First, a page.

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“Battlefield V”: a beautiful, yet repetitive and confusing representation of World War II

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“Battlefield V”: a beautiful, yet repetitive and confusing representation of World War II

Hwan Lee, Staff Reporter

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The world of “Battlefield V” is a gorgeous and deadly view to behold, but the game’s lack of content and misrepresentation of war contribute to its repetitive and confusing nature for gamers altogether.

Battlefield V” is a war themed, multiplayer, first person shooter created by Electronic Arts and Dice that promised heavy scaled, well-represented, tension filled World War II combat. The game’s graphics are downright beautiful, but “Battlefield V’s” interpretation of World War II is misrepresented. This is not World War II.

Right off the bat the game’s marketing system experienced backlashes when CEO of Electronic Arts, Andrew Wilson helped create an interpretation of World War II rather than follow the truth of history. This caused backlashes in the game’s marketing Wilson called consumers uneducated, prompting them not to buy the game

The single player campaign in “Battlefield V” divides the concept of the untold war stories into three chapters, with another arriving at a later date. The single player gameplay experience from this campaign is dreadfully short, and its misrepresentation can cause confusion entirely.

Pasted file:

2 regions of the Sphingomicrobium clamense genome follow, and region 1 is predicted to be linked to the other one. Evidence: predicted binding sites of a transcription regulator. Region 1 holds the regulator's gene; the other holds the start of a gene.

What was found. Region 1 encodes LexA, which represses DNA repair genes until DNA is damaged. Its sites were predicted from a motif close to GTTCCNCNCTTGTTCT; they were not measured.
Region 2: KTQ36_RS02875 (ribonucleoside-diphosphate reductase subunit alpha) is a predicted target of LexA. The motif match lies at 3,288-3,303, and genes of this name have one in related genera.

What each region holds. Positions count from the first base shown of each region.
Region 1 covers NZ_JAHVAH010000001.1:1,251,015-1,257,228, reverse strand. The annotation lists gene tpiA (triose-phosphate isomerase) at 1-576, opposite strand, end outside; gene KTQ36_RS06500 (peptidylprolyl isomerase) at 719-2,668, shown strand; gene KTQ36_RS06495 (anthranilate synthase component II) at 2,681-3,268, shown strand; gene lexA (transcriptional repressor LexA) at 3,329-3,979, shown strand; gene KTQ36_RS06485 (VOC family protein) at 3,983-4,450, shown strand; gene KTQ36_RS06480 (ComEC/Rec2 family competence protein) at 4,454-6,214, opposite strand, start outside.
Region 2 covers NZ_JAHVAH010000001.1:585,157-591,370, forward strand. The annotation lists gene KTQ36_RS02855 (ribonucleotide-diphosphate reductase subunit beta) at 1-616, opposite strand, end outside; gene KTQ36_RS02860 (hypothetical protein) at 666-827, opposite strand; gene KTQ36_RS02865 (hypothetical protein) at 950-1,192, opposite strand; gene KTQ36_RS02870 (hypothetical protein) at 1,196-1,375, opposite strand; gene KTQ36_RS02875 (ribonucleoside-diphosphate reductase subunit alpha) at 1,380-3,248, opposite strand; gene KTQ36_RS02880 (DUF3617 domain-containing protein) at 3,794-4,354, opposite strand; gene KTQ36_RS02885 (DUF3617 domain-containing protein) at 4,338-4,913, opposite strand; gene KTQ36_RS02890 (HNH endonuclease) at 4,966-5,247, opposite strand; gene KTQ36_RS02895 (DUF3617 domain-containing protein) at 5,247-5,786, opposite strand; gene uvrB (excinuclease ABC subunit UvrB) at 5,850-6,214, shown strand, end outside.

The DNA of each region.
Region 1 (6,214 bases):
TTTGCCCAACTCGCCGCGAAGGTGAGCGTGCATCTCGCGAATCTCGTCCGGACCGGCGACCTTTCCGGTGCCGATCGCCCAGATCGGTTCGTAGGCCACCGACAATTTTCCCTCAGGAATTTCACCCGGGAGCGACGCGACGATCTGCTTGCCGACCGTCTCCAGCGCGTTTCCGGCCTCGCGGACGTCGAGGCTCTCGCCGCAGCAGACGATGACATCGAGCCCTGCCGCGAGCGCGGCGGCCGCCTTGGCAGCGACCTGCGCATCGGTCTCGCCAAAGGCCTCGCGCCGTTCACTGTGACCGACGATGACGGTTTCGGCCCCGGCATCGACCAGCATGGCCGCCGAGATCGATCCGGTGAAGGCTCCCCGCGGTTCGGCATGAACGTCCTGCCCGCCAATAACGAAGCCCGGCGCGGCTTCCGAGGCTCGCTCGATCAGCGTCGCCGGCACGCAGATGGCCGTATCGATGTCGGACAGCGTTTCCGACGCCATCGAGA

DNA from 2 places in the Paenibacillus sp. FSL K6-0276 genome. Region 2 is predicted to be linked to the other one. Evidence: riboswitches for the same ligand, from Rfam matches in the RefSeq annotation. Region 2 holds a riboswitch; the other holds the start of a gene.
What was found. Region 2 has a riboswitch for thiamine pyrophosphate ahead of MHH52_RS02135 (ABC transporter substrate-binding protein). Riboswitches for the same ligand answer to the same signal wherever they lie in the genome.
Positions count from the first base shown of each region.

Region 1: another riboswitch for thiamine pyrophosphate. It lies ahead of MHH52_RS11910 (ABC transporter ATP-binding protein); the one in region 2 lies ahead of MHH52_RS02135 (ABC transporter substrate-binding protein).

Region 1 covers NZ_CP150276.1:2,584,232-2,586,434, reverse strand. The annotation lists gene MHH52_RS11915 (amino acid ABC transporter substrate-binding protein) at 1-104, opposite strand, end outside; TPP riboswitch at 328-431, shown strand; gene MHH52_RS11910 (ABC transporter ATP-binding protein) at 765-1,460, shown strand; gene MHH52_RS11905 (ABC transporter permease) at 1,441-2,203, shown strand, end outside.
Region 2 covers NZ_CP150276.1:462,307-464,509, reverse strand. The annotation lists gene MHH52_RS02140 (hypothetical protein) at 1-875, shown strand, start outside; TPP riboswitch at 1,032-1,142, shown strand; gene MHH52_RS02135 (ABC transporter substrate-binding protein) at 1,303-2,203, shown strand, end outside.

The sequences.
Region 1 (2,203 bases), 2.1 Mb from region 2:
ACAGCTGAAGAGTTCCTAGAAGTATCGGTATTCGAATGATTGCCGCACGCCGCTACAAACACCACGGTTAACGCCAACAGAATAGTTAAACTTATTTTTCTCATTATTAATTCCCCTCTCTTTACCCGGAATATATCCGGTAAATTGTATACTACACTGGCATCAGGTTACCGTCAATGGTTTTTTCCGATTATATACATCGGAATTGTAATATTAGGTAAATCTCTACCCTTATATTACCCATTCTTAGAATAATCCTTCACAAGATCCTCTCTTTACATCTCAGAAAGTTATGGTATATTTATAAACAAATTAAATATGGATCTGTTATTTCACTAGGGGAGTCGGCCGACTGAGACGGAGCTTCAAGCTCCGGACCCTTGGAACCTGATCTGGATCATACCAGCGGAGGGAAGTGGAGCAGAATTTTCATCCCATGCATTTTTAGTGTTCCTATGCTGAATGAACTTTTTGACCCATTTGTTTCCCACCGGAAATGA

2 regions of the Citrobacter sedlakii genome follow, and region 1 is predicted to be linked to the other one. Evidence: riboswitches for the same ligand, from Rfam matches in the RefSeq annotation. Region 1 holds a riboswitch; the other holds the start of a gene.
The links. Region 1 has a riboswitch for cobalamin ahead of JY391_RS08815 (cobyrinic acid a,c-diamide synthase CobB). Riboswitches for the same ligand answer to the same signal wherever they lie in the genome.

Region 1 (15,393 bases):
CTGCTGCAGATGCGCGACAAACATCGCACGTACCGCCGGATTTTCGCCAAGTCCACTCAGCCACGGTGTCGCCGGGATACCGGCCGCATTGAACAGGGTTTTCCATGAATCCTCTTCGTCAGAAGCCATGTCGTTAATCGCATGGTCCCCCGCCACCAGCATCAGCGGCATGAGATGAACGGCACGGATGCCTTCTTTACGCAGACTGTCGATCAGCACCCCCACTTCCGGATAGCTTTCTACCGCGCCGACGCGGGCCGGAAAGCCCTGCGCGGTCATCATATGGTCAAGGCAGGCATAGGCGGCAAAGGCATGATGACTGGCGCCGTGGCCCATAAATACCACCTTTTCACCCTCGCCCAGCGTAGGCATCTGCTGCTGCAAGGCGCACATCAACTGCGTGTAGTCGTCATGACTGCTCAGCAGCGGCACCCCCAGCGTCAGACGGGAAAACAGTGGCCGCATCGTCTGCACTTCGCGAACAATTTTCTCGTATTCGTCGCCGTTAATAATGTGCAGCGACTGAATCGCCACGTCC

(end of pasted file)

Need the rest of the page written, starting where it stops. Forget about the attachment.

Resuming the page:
Only one of the three war stories actually gives a feeling of contribution to a blood-shedding war, while the other two were repetitive, stealth driven and unrealistic.

The game’s multiplayer receives mixed opinions entirely due to its lack of content and hassle with the game’s inaccessible weapons and class perks. Also, there’s barely any maps, considering World War II contained diverse locations soldiers fought on.

You continue to play on a set of classes as an assault, medic, tanker, pilot and more but, the game’s progression system is very slow, making it feel like you’re not doing much whenever you fight it out with other players. This means you’ll be farming and using the same weapon over and over again.

“Battlefield V’s” sound design, musical score and explosive detail is amazing, which helps show how well they are capable of pushing the absolute limit to at least attempt to show their interpretation of World War II.

If you’re interested in first person war combat, wait for a large sale before purchasing this game. But just remember the game fails at representing World War II on all levels.

2/5

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